In an effort to preserve precious heritage, in the form of the memories and first-hand experiences of the local wartime generation, MED Theatre’s ‘Dartmoor, Devon and World War Two’ project will offer the opportunity for younger members of the rural Devon communities to carry out research and oral history interviews that can be used in the creation of various creative outputs. On this page you will find some of the highlights of the interviews we have carried out so far with very special members of our community.
May was born in 1923 and although her house in Plymouth was damaged, her family remained in the South West throughout the war, spending some time in Notter Bridge in a converted railway carriage. May also worked as a GPO telephonist during the war, receiving the warning calls for air raids. Here are some of May’s memories:
“Our Anderson shelters were at the bottom of the garden and so were the others, so all the shelters were in a little group. And they used to say, as long as you can hear the bombs it means you’re okay, because they say you don’t hear when it’s… Well the shelter just at the back of us received a direct hit and I didn’t hear that bomb, but you can feel it, you can feel the air being compressed.”
“I was eighteen and there was a consignment of bananas and I was too old to get one. Mind you I did get one because what we had as a family we shared and I did have a banana, but I wasn’t supposed to”
“…We used to receive the air raid message yellow, and that was to say stand by. Air raid warning purple, that was to say it was imminent, and air raid warning red. And when it was air red warning red, we had several numbers we had to phone to tell them, to spread the word. We had to sit with the thing open, you know we weren’t shut off at all we had to keep the thing open so that we responded right away. When it was air raid warning you weren’t supposed to talk at that time, but we did of course. And one of the operators said, oh air raid warning red, why don’t we have a change and said air raid warning magenta? She was told off like mad about that, oh yes.”
Ken was born in July 1928 and remained in the Plymouth area throughout the war. He worked in a bakery and his favourite way to pass his free time was to go to the cinema and escape the world outside.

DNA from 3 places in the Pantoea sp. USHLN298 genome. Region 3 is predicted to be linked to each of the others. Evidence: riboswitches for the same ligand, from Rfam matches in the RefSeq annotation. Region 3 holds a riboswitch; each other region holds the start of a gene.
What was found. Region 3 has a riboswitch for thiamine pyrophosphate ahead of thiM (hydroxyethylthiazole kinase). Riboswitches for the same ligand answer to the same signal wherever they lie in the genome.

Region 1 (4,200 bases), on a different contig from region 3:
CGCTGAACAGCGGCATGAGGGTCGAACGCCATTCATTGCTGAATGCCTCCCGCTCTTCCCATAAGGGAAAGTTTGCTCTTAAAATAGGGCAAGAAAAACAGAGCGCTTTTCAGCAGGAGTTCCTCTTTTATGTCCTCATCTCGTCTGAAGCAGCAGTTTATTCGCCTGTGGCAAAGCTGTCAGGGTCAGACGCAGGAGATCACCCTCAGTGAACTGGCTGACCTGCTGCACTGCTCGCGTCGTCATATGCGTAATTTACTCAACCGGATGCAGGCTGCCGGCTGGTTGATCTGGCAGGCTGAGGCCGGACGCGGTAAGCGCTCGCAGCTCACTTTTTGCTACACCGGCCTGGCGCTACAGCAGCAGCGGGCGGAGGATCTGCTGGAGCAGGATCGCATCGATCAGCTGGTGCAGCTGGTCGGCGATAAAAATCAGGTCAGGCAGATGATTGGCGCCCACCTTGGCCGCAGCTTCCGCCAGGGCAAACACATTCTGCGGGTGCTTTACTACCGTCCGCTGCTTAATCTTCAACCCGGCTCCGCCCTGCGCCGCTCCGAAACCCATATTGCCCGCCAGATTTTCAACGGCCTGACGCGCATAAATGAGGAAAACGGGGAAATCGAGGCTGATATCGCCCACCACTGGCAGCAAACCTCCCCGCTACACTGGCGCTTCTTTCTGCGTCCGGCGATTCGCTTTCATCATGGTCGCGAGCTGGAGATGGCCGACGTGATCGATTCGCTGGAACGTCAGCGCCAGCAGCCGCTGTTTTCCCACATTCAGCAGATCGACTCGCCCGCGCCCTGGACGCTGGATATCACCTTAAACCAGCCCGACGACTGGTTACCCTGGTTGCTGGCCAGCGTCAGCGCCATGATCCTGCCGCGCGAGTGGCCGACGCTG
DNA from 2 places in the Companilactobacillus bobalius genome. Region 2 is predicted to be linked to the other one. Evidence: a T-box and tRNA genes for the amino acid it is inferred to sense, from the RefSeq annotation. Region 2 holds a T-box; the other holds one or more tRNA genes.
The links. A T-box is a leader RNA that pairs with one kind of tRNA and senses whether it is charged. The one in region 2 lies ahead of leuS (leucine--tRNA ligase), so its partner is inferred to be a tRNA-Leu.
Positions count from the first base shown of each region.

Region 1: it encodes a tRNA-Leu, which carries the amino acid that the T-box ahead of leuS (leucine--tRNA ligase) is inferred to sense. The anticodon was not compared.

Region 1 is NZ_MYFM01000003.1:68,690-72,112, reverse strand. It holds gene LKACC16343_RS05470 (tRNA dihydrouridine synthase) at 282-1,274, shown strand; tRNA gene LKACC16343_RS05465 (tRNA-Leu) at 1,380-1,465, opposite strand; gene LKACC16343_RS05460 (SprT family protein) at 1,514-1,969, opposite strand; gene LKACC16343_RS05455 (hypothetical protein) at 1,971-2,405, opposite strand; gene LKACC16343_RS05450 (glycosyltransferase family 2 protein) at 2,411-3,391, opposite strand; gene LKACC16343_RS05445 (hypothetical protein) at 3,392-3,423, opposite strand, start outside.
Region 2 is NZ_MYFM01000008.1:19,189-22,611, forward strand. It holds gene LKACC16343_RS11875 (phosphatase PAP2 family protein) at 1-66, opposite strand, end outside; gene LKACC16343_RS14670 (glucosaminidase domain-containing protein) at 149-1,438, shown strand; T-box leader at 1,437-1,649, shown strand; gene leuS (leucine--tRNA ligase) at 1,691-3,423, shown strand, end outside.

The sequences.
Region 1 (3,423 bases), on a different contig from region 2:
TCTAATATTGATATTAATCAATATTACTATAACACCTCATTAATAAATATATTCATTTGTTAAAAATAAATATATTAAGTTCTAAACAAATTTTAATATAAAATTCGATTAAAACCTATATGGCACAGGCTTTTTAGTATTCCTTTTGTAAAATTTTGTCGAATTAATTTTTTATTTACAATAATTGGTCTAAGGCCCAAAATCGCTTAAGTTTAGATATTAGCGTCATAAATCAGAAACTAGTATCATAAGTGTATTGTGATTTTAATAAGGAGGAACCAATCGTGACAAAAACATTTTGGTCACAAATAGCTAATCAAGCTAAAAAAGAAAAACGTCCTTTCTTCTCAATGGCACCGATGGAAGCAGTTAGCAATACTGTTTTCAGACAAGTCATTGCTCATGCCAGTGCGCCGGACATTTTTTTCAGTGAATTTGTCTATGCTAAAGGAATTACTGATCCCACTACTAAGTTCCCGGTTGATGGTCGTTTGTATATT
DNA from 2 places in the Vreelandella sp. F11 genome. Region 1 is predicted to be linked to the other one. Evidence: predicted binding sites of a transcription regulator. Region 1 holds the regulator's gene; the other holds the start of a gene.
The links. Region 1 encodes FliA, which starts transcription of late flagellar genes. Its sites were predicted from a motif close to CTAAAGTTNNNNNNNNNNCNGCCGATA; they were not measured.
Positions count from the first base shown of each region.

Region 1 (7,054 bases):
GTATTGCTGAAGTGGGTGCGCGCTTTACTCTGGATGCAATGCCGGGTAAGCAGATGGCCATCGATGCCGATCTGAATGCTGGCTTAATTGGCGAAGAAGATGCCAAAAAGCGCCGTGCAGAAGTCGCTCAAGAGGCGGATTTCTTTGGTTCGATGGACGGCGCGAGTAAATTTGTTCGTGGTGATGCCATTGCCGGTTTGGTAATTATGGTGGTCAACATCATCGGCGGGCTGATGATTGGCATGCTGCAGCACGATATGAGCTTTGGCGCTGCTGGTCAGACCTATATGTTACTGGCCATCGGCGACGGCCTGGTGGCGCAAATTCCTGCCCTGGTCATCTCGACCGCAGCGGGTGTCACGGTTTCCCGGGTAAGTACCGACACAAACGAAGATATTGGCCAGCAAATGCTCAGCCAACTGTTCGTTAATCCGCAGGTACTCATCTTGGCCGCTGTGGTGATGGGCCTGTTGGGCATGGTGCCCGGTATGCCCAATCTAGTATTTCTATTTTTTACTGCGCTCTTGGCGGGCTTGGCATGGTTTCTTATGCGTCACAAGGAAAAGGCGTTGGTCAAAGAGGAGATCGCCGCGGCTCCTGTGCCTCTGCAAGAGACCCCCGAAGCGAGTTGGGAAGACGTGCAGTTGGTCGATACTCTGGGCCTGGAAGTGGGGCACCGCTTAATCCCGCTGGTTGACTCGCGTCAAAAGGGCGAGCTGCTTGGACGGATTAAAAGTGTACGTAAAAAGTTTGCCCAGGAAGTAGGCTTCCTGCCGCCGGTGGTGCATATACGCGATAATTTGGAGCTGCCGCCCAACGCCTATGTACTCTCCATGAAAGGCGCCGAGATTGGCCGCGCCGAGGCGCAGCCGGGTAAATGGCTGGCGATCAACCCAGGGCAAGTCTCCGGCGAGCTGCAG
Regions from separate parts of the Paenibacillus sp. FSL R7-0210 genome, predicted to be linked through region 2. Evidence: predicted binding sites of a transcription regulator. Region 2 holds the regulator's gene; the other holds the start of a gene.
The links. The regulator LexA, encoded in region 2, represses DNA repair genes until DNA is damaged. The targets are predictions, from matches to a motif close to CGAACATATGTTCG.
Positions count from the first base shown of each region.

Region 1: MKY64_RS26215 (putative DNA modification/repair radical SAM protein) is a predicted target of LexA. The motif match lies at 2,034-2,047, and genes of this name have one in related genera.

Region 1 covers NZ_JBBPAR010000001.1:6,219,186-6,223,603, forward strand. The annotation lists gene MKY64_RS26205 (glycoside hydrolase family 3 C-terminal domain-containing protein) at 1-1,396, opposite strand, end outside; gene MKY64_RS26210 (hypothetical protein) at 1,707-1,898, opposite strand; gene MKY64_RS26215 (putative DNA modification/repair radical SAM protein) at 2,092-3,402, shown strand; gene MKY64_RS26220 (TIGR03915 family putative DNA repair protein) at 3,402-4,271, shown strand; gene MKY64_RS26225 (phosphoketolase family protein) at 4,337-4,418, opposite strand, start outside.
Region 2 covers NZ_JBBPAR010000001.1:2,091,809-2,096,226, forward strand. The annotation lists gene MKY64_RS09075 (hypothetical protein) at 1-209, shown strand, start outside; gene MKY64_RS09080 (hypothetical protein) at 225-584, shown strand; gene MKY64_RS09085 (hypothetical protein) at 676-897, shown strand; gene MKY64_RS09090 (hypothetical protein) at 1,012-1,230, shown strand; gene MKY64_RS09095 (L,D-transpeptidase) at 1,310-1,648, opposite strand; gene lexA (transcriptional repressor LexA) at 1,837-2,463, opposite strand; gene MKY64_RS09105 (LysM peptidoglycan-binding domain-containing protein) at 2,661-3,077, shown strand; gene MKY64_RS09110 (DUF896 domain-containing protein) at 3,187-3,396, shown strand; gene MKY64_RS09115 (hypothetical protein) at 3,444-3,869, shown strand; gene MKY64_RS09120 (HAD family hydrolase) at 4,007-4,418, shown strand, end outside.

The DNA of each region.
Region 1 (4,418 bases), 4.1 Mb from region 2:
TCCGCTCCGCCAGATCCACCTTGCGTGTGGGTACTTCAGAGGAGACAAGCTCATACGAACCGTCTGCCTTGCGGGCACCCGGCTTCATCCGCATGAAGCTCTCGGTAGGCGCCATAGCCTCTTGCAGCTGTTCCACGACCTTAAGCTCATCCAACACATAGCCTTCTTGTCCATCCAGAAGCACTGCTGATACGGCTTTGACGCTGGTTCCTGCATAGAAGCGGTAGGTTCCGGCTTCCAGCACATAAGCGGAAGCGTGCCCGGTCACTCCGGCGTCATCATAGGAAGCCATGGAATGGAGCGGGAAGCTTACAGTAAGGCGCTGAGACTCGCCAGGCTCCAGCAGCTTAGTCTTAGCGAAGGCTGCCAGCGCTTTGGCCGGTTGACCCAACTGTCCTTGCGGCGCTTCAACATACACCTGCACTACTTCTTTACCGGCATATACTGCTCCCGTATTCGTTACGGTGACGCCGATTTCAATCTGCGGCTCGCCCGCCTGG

“We could hear the bombs coming, we could hear them whistling and coming towards us, and Father said, down, and I threw myself on the floor; on the concrete. And I laid there looking at this candle, directly in front of me and the first bomb dropped to just below us and I watched the candle go out and I watched the dust rise off the ground, about three inches, and then drop back down.
Then the second bomb landed at the top of our street and the same thing happened again, the candle went out and lit itself and the dust shoved up three inches and fell back down. And that happened four bombs in a row; as they exploded this occurrence happened and I was mesmerised to see this dust rise and go back down and to see this candle go out and light itself again. I was absolutely stunned.
To me it was wonderful and I wasn’t afraid, I just thought it was so educational you know it was wonderful; it was something I hadn’t seen.”
“Where we lived was near the Naval hospital and it’s a great big long street with the wall on one side so all the buses lined up there every night, the Council put them on, and the people who wanted to go away on the moors could go down and get on the bus. And so they all came down there in their hundreds and went on the buses.
There was all sorts of people; rich, poor, they just went up in their hundreds onto the moors. Some of them had tents, some of them had just tarpaulins or something like that and they just made a rough shelter to get under.”
“And then on the 6th June it was my birthday. My mother always put a sixpence in my shoe on my birthday, now sixpence might not seem much to you but to me it was a fortune. And I was 14 and I left school on the Friday and I started work on the Monday. No that’s when I started work… I was 16 when D-Day started, it was my 16th, 16 years old, and I went out to put my shoes on and looking for sixpence, a tanner it was called, and I was looking for my tanner and I said, Mum there’s no sixpence here. And she said no I’ve got a better birthday present for you, and I said what’s that? She said, our troops have landed in Normandy. And then she said, that’s the best present you’ll have this day and it was.”
Ron was born in 1934 and was evacuated for a short period to Stoke Climsland but was otherwise in the Plymouth area.
“The war really, we weren’t afraid of the war because we didn’t… Oh yes you knew some bombs dropped, and you lost some of your school friends but it didn’t affect you like that, not as a child. We just went out playing and then you picked up some shrapnel and who had the biggest piece of shrapnel, oh that was something worth looking for in the gutters. In those days, you played out in the street. Played ball, football, skipping, no problem at all. You didn’t worry about cars because there was no cars about; very few anyway.”
“…near St. Budeaux they had an encampment up there of American soldiers. And we used to go up there and say, any gum chum? I can remember saying it to them, got any gum chum? And they would toss you out a packet of chewing gum. Until the dockyard copper came around and chased you all away.”
“The biggest part of it was poor mother was on her own and I can realise now she had five children to look after. It was a bit of a problem for the poor girl and father was… Of course the Repulse was sunk and luckily father was a survivor and I can’t remember the next ship he went on but that one was sunk as well.”